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Ladakh - Planning The Trip

Over 2000 Km by road, in around 10 days. Stunning landscapes, wonderful people. That sums up our Ladakh trip. But how did it actually work? How did we make it happen? Read on to find out!  Leh, the capital of Ladakh , is accessible by air and road. Flying into Leh is the easiest, and time-saving option, while the road is the time consuming one, but with the added advantage of driving past some of the most beautiful landscapes in our country. Each option has much to recommend it, and we chose the road for just one reason – altitude sickness. Altitude sickness was one of my biggest concerns, since I suffer from motion-sickness. Yes, I do travel a lot, but that is despite my condition, and, over the years, have learnt how to handle it. I struggled with it when we visited Nathu-La in Sikkim, and wondered if I would be able to manage a week at the even higher altitudes that we would encounter in Ladakh. This was the reason we stuck to a basic plan, of only 9 days in Ladakh, though we

Jil Jil Jigarthanda

The town of Madurai is famous for many things. First on the list is of course, the Meenakshi Temple.But did you know that there is something else that the temple town is well known for? Jigarthanda! Made from milk, china grass, sarsaparilla syrup and ice cream, this is the south Indian equivalent of the Falooda, and is much in demand during the summer.


Jigarthanda was something I had never heard of, and neither had Shankar (which was surprising, considering the frequency with which he has visited Madurai and his interest in such things), but an in-flight magazine he had read on the way had an article on the beverage, and he was enthusiastic about trying it out. There were plenty of stalls and handcarts outside the temple selling Jigarthanda, but we hunted out a reasonably clean one a short distance away, and proceeded to treat ourselves. Samhith, who is normally reticent about trying anything new gingerly took one sip, and then went on to finish two glasses by himself!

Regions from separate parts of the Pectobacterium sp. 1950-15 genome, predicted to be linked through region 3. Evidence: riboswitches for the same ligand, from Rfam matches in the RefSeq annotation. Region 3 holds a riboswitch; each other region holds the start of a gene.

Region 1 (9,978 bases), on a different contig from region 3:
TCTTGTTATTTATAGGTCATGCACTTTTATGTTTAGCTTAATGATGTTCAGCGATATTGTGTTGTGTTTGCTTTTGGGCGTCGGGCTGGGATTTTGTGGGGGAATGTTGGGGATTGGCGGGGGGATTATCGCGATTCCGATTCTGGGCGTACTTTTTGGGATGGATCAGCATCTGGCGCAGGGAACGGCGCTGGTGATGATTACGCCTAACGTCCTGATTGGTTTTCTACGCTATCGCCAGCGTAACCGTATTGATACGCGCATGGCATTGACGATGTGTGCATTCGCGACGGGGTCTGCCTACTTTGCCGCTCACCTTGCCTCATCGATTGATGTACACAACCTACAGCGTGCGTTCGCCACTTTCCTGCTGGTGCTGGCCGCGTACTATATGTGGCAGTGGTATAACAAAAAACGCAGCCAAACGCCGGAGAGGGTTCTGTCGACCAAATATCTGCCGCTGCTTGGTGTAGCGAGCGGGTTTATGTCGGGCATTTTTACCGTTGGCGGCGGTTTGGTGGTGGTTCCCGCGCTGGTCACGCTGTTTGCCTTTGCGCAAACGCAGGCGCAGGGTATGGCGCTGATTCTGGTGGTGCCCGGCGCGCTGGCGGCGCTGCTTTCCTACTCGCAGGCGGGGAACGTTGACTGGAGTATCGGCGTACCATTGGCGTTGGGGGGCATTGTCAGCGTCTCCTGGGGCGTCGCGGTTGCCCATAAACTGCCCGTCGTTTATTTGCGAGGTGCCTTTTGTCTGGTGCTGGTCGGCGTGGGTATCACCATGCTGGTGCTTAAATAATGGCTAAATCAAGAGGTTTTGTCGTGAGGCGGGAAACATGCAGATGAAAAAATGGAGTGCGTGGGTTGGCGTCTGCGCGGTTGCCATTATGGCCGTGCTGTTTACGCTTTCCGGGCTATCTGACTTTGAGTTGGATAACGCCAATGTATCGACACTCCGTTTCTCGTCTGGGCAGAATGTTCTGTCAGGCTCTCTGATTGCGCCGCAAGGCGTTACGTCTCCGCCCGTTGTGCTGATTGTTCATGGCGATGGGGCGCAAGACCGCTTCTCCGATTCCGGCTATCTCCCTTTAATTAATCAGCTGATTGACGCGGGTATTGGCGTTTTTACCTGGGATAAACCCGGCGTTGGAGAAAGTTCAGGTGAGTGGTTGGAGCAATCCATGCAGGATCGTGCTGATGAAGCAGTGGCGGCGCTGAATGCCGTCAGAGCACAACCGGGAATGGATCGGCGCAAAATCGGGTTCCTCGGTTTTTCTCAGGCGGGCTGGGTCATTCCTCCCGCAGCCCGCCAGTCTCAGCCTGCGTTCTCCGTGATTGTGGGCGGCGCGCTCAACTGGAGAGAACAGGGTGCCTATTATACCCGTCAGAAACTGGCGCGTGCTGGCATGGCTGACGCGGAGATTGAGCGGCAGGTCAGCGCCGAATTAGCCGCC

The beverage is usually called 'Jil Jil Jigarthanda' - which makes it sound more rhyming. Jil is the Tamil word for 'cool', while 'Jigar' and 'Thanda' mean 'heart' and 'cold' in Hindi. Obviously, the name implies that it is a drink which cools and pleases the heart, but I was fascinated with the name. 

That's the board in Tamil with the rates... a small glass costs Rs. 15, a medium one Rs. 20 and the special - that means a large glass - Rs. 30. The glass you see in the pic is the medium one. 

Tamilnadu is probably the only state in India which has consistently refused to accept Hindi as the national language, and in my experience, people avoid talking in Hindi even if they know the language. In such a situation, it is probably ironic that such a bastion of Tamil culture and anti-Hindi agitations should have its most popular beverage named in Hindi! Apparently, Jigarthanda was introduced to Madurai by its Mohemmedan rulers, which explains the origin of the name.



However, the beverage by any other name would still taste as sweet (with due apologies to Shakespeare), and its history and nomenclature do not matter. We all had so much Jigarthanda that morning in Madurai that we could put off lunch till late afternoon! The fact that the day was our ninth wedding anniversary only made it more memorable. A fitting celebration for a travel blogger - dont you agree?

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